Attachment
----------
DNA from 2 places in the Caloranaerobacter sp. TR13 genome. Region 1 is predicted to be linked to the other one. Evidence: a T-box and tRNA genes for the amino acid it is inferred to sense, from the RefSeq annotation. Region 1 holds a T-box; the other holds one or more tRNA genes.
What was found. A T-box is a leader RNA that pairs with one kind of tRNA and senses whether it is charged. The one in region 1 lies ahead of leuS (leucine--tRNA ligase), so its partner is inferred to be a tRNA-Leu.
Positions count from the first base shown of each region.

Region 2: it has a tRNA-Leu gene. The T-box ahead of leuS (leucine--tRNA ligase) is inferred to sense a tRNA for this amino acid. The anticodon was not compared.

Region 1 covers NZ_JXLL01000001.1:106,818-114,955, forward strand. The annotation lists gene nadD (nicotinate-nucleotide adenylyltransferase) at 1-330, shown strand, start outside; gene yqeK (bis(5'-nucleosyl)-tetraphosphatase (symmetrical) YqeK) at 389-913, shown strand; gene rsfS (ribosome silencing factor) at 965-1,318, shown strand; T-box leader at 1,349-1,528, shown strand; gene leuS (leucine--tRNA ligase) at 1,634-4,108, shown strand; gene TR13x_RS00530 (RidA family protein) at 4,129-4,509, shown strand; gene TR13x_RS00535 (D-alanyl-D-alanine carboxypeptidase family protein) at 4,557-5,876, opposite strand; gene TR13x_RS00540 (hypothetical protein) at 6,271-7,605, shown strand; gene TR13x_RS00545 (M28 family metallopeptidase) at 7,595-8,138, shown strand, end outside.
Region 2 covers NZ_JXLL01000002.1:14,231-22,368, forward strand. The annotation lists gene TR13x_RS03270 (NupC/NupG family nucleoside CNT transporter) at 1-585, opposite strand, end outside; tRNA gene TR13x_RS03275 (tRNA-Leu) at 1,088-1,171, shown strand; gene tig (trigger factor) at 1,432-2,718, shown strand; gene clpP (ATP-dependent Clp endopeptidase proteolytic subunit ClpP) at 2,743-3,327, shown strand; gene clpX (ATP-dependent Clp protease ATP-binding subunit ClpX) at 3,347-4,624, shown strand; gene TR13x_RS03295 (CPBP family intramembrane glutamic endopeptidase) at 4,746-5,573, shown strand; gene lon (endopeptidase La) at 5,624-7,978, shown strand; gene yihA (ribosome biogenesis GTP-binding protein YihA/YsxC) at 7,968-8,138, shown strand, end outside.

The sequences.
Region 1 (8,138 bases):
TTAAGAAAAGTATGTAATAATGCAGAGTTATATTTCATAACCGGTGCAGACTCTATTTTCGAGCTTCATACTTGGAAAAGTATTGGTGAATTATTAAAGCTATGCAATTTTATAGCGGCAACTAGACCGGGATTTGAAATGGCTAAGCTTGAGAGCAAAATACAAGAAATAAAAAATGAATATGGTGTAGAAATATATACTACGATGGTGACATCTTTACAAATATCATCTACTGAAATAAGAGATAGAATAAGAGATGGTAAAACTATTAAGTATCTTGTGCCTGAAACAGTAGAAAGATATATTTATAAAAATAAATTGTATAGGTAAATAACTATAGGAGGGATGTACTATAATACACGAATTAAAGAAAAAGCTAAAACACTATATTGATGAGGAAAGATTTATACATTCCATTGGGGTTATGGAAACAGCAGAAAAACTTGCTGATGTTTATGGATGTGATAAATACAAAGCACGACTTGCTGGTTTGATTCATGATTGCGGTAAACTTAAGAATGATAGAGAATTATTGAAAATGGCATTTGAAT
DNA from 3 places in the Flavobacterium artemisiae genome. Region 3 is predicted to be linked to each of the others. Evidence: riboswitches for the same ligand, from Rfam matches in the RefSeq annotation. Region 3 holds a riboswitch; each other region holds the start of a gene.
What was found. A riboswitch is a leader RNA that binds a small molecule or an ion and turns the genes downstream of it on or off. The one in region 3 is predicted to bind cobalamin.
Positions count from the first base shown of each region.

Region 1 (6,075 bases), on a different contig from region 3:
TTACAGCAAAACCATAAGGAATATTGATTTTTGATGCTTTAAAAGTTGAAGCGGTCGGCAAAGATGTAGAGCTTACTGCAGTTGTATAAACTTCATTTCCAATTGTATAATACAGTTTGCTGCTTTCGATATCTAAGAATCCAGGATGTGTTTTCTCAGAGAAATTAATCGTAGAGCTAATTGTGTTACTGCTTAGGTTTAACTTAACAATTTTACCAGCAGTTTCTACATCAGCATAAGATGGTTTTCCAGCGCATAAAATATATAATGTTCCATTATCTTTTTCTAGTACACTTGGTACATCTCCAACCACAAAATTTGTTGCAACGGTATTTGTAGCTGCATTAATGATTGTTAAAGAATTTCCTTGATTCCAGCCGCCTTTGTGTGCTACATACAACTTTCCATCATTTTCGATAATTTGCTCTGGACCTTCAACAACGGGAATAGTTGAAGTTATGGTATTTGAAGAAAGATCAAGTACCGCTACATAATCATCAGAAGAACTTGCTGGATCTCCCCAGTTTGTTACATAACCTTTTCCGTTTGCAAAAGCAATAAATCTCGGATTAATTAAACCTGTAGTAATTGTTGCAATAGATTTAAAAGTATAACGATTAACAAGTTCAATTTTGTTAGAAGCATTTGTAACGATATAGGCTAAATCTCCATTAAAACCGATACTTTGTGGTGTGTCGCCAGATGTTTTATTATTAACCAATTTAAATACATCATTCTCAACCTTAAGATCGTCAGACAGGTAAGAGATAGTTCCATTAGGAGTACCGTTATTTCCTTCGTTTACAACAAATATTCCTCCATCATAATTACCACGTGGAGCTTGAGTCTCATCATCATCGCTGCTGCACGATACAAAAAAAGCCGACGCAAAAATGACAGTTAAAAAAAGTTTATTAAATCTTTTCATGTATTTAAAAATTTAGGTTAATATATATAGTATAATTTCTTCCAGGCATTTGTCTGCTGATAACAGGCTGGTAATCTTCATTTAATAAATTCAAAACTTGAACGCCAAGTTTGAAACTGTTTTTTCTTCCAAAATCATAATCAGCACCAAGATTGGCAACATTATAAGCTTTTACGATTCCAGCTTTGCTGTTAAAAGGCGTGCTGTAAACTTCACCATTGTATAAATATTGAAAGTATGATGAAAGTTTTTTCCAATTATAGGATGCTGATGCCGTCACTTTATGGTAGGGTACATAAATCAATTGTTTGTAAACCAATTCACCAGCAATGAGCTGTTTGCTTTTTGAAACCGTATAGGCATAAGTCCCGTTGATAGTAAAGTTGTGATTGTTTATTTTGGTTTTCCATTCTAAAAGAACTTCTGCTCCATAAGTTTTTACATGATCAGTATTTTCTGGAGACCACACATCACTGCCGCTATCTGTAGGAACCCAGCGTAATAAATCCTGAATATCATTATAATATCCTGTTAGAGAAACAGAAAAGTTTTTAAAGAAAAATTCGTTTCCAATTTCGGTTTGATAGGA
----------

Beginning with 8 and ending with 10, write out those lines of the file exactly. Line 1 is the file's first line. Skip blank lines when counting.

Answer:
Region 1 (8,138 bases):
TTAAGAAAAGTATGTAATAATGCAGAGTTATATTTCATAACCGGTGCAGACTCTATTTTCGAGCTTCATACTTGGAAAAGTATTGGTGAATTATTAAAGCTATGCAATTTTATAGCGGCAACTAGACCGGGATTTGAAATGGCTAAGCTTGAGAGCAAAATACAAGAAATAAAAAATGAATATGGTGTAGAAATATATACTACGATGGTGACATCTTTACAAATATCATCTACTGAAATAAGAGATAGAATAAGAGATGGTAAAACTATTAAGTATCTTGTGCCTGAAACAGTAGAAAGATATATTTATAAAAATAAATTGTATAGGTAAATAACTATAGGAGGGATGTACTATAATACACGAATTAAAGAAAAAGCTAAAACACTATATTGATGAGGAAAGATTTATACATTCCATTGGGGTTATGGAAACAGCAGAAAAACTTGCTGATGTTTATGGATGTGATAAATACAAAGCACGACTTGCTGGTTTGATTCATGATTGCGGTAAACTTAAGAATGATAGAGAATTATTGAAAATGGCATTTGAAT
DNA from 3 places in the Flavobacterium artemisiae genome. Region 3 is predicted to be linked to each of the others. Evidence: riboswitches for the same ligand, from Rfam matches in the RefSeq annotation. Region 3 holds a riboswitch; each other region holds the start of a gene.